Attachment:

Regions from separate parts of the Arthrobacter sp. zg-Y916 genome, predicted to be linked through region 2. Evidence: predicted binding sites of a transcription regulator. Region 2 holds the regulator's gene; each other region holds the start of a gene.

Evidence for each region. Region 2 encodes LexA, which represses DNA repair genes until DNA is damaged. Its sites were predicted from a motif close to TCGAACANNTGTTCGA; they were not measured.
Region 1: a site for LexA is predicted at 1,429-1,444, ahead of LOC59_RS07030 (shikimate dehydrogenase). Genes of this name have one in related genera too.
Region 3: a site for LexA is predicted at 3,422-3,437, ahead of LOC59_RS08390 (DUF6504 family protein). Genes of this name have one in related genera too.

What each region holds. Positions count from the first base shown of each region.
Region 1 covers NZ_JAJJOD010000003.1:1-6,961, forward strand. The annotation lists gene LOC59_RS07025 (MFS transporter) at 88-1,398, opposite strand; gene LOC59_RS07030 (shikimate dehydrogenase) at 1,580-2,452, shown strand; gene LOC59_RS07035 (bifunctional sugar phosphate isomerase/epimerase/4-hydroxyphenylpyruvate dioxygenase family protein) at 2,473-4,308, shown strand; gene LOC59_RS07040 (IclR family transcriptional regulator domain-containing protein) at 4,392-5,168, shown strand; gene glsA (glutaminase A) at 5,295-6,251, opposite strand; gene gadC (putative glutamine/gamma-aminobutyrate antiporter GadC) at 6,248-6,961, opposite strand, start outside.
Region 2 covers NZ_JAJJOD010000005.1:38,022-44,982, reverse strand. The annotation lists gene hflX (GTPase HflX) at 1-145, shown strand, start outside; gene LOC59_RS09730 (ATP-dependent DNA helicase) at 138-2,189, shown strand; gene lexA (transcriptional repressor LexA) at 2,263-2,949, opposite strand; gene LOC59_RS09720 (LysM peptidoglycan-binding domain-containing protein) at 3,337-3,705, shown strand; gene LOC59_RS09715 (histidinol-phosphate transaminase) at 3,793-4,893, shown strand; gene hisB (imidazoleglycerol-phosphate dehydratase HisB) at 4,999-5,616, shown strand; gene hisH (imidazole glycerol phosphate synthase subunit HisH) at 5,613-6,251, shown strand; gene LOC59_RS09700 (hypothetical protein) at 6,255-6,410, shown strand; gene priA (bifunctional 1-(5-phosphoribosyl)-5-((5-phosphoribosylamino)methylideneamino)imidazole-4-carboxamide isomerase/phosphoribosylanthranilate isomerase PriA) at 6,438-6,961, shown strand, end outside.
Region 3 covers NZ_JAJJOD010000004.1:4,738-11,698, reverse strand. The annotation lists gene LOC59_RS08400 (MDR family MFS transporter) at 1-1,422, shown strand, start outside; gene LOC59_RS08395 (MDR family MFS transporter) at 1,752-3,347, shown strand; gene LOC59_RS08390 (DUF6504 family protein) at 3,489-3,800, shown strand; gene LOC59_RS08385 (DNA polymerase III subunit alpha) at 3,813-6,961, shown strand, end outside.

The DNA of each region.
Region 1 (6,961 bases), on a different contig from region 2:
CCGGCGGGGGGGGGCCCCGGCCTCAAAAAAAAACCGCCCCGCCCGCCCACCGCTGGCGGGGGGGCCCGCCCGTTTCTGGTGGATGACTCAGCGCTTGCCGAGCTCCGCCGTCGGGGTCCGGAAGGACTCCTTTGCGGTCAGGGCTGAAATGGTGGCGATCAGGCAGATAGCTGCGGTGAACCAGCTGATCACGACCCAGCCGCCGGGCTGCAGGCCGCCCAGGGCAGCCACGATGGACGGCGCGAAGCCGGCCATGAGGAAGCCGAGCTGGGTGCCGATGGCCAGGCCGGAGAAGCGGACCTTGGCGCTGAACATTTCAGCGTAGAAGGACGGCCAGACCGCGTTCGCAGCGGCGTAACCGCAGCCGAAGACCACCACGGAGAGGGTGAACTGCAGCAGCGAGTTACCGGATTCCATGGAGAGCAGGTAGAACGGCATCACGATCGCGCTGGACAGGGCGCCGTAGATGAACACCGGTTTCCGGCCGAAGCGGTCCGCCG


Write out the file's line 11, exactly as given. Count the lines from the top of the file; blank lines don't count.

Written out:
CCGGCGGGGGGGGGCCCCGGCCTCAAAAAAAAACCGCCCCGCCCGCCCACCGCTGGCGGGGGGGCCCGCCCGTTTCTGGTGGATGACTCAGCGCTTGCCGAGCTCCGCCGTCGGGGTCCGGAAGGACTCCTTTGCGGTCAGGGCTGAAATGGTGGCGATCAGGCAGATAGCTGCGGTGAACCAGCTGATCACGACCCAGCCGCCGGGCTGCAGGCCGCCCAGGGCAGCCACGATGGACGGCGCGAAGCCGGCCATGAGGAAGCCGAGCTGGGTGCCGATGGCCAGGCCGGAGAAGCGGACCTTGGCGCTGAACATTTCAGCGTAGAAGGACGGCCAGACCGCGTTCGCAGCGGCGTAACCGCAGCCGAAGACCACCACGGAGAGGGTGAACTGCAGCAGCGAGTTACCGGATTCCATGGAGAGCAGGTAGAACGGCATCACGATCGCGCTGGACAGGGCGCCGTAGATGAACACCGGTTTCCGGCCGAAGCGGTCCGCCG